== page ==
I've often used this comparison: With mental patients in an institution, they give them basket weaving, finger painting, and things like that to do, because the very act of working with your hands is healthful and therapeutic. It's the same thing with making a film, which is a handmade product. You have to write it, you have to go out and shoot it, then we come here and we put the film together and put the music in. For a period of time, you get two rewards: You get the reward of distraction — you don't think about the outside world, and you're faced with solvable problems, and if they're not solvable, you don't die because of it. And then, if it's the right film, you get to live in a fake reality for a number of months. So if I'm making a picture like The Purple Rose of Cairo or Bullets Over Broadway or Everyone Says I Love You, for several months I get to live with very beautiful women and very witty men and they have costumes, and the sets are beautiful. It's a very pleasant way to waste your life.
It's funny that you mention those three films in particular because, like them, Whatever Works seems like a fantasy. The characters and the story all have a heightened, exaggerated feel.
Right, it's a cartoon tale. The mother, the father — everyone in the movie is cartoonlike.
I was also reminded of two of your more recent films, Match Point and Cassandra's Dream, both of which also concern luck, chance and the randomness of life, even though Whatever Works is actually a script you wrote more than 30 years ago. When we spoke at the time of the release of Match Point, you said, "You're always searching for control, and in the end, you're at the mercy of the hoisted piano not falling on your head." And here there is a scene in which a person falls from a window onto another person's head!
The same obsessions I had when I first started, I have now. I've been in psychoanalysis, I've been successful, I've had ups, I've had downs. I've had some hit movies, movies that failed. But with everything that's happened to me, all of my experiences, I've never been able to solve the real problems of life that have plagued every playwright since Euripides and Aristophanes. No progress has been made on the existential themes and the subject of interpersonal relations, which are still brutal and painful and fragile and very hard to make work, and which cause everybody an enormous amount of suffering and grief. Why are we here? What is the point of it all?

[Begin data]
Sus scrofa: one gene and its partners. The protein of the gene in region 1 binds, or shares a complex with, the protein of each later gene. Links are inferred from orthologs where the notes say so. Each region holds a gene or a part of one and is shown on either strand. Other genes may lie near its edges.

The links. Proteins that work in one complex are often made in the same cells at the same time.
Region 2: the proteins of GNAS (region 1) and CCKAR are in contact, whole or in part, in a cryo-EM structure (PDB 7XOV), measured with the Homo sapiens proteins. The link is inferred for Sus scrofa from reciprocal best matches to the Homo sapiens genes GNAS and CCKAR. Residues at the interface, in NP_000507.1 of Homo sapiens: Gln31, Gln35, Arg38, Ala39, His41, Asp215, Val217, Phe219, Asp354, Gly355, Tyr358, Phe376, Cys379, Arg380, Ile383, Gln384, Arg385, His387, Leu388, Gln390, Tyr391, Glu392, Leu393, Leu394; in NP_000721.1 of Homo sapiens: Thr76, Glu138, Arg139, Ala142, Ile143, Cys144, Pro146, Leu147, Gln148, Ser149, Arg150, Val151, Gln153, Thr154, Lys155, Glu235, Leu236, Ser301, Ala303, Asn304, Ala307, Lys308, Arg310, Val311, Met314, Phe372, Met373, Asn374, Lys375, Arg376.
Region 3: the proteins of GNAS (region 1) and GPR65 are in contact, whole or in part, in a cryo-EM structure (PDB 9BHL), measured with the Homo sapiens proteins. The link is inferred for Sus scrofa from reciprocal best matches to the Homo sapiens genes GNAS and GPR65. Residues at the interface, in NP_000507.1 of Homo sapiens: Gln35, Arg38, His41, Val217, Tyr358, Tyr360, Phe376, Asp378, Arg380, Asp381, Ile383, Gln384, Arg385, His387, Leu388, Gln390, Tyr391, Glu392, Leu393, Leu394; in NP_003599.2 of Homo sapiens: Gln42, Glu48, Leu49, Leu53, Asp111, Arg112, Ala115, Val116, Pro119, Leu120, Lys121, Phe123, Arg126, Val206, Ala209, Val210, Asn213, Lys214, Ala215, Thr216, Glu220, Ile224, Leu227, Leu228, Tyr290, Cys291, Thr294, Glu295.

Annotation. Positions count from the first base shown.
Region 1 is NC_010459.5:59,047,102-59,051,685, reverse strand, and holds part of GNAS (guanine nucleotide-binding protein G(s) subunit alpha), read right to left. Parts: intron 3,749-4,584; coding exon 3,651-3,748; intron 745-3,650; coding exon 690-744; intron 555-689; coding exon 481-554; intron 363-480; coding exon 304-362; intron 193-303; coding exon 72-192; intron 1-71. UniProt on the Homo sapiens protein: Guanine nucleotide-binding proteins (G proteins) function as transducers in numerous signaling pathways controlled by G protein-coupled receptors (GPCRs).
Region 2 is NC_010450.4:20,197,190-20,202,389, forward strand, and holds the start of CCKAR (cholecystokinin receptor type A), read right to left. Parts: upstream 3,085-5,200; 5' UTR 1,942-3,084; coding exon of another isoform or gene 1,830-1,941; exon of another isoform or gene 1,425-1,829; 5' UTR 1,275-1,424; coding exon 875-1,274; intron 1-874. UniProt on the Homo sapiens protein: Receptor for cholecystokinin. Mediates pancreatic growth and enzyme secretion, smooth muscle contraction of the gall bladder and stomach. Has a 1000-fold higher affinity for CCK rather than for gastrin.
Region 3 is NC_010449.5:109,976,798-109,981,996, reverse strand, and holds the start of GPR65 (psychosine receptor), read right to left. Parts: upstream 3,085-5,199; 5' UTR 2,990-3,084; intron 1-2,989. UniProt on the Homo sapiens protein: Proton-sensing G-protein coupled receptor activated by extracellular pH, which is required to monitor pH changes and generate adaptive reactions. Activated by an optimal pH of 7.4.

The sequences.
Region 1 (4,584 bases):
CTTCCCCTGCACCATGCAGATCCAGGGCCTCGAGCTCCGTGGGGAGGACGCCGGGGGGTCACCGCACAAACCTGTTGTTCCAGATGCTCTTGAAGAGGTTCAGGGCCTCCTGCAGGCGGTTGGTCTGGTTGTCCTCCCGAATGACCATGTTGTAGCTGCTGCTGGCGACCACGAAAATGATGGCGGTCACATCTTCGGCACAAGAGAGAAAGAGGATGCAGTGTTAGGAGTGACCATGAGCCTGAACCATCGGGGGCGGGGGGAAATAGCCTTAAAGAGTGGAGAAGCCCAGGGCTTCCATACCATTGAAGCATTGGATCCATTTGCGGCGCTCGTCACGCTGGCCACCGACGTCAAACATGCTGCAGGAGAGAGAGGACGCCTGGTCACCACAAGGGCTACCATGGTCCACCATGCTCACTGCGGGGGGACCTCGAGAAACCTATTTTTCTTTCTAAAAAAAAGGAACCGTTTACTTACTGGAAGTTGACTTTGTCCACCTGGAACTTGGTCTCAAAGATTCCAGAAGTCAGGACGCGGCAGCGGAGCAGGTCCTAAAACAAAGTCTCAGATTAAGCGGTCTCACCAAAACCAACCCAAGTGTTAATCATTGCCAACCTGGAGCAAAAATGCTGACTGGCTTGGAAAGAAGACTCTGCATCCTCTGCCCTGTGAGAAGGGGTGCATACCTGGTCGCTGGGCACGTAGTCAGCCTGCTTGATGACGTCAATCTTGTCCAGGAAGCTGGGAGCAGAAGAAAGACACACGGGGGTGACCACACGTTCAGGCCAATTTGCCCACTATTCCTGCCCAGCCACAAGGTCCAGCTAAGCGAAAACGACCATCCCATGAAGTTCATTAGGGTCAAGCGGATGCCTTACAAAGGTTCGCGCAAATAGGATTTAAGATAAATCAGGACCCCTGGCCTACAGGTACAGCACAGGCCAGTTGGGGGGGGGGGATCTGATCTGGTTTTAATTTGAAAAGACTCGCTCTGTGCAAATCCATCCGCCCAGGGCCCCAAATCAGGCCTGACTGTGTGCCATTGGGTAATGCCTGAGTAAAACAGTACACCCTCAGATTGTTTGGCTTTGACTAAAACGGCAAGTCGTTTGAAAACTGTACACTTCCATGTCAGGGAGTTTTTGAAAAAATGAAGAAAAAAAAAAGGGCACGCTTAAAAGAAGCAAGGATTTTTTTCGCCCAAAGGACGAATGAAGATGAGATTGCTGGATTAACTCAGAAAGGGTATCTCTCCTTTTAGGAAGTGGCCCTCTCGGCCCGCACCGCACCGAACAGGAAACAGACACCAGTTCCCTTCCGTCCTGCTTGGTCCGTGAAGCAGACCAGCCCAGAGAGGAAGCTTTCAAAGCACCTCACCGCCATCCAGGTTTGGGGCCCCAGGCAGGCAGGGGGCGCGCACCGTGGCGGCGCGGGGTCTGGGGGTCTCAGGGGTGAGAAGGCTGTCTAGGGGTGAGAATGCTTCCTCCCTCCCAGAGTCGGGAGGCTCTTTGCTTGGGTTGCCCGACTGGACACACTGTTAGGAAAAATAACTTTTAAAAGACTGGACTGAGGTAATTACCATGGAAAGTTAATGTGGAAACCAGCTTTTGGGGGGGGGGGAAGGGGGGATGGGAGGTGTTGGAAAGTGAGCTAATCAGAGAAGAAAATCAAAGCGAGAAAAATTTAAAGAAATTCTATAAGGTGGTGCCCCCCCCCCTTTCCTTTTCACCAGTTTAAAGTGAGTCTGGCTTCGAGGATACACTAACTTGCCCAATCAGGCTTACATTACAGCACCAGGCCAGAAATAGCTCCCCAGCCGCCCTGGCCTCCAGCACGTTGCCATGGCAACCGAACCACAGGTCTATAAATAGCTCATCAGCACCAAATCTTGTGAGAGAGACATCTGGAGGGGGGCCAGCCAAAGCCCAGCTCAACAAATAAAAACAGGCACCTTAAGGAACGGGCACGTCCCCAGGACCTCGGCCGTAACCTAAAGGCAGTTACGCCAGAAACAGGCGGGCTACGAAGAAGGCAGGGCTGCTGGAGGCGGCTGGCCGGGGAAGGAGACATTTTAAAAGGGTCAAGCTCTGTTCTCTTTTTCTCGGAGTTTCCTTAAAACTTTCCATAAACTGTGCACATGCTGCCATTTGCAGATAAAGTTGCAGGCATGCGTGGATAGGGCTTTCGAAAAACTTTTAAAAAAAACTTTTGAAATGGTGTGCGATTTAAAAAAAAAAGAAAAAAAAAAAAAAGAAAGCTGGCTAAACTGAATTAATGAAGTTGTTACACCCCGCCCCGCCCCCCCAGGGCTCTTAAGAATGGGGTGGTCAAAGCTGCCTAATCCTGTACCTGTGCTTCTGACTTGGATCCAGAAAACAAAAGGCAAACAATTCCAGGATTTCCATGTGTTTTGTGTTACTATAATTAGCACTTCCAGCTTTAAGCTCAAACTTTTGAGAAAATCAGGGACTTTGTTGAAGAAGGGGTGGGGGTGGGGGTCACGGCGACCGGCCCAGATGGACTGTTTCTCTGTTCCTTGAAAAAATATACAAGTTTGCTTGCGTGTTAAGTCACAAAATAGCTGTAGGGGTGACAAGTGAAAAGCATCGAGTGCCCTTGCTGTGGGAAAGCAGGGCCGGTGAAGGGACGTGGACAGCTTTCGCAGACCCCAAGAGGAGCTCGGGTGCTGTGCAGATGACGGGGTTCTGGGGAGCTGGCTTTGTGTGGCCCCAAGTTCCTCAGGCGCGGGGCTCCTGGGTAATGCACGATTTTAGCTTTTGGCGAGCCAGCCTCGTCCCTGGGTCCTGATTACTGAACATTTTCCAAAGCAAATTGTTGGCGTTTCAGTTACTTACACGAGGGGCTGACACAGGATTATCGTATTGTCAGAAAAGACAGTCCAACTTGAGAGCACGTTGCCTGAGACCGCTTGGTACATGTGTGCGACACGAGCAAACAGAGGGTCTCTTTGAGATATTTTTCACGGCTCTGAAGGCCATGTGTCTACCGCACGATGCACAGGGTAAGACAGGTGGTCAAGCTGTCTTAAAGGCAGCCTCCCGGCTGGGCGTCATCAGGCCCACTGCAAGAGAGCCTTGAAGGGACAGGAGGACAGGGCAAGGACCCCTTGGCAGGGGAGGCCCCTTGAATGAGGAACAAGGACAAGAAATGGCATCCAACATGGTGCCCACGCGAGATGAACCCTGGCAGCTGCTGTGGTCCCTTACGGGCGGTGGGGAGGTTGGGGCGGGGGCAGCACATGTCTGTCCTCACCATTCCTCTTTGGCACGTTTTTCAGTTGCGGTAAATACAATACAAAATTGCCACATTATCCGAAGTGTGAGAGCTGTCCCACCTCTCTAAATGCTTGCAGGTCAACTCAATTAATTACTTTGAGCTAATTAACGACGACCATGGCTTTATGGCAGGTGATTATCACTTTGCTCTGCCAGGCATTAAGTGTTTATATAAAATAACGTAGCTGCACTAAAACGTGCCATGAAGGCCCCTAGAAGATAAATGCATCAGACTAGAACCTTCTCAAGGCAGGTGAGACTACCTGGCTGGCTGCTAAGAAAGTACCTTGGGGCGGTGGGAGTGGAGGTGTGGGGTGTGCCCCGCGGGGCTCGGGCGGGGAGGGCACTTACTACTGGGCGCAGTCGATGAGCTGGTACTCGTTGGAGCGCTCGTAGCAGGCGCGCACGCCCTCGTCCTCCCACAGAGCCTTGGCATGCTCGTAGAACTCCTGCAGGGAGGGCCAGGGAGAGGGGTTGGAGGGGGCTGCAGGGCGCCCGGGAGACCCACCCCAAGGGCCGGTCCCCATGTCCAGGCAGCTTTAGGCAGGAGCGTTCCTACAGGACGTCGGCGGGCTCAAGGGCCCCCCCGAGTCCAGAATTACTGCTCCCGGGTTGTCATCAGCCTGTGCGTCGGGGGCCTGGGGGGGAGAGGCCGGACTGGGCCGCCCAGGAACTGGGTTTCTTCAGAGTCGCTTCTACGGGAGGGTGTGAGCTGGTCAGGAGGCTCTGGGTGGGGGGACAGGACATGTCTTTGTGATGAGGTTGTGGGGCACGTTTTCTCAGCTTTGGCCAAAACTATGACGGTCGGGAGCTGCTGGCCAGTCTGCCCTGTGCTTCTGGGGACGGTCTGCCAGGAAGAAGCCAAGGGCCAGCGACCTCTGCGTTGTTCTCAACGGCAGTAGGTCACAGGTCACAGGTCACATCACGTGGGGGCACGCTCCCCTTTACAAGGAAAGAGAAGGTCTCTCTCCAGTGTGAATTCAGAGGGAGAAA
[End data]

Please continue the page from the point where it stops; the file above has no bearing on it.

Take Camus' question [in The Myth of Sisyphus] of whether or not to commit suicide. Now, even the most grim people come to rationalizations where, in Camus' case, he feels that pushing the rock up the hill, the doing of it, is worth it and you don't have to succeed. But I feel — in answer to the question of why should we not kill ourselves given a meaningless, godless existence — that it's a pre-intellectual question, and that your body answers it for you. Your mind will never be able to give you a convincing justification for living your life, because from a logical point of view, if your life is indeed meaningless — which it is — and there's nothing out there, what is the point of it? Well, the point of it is only that you're too scared to terminate it because you're hard-wired, it's in your blood, to live and to want to live and to want to protect yourself. So, while I'm home babbling about how meaningless life is and how cruel and brutal and without any purpose, if there's a fire in my house, I'll go to extreme measures to save my life. And then when I've saved my life, I'll say to myself, "Why did you bother to do that?"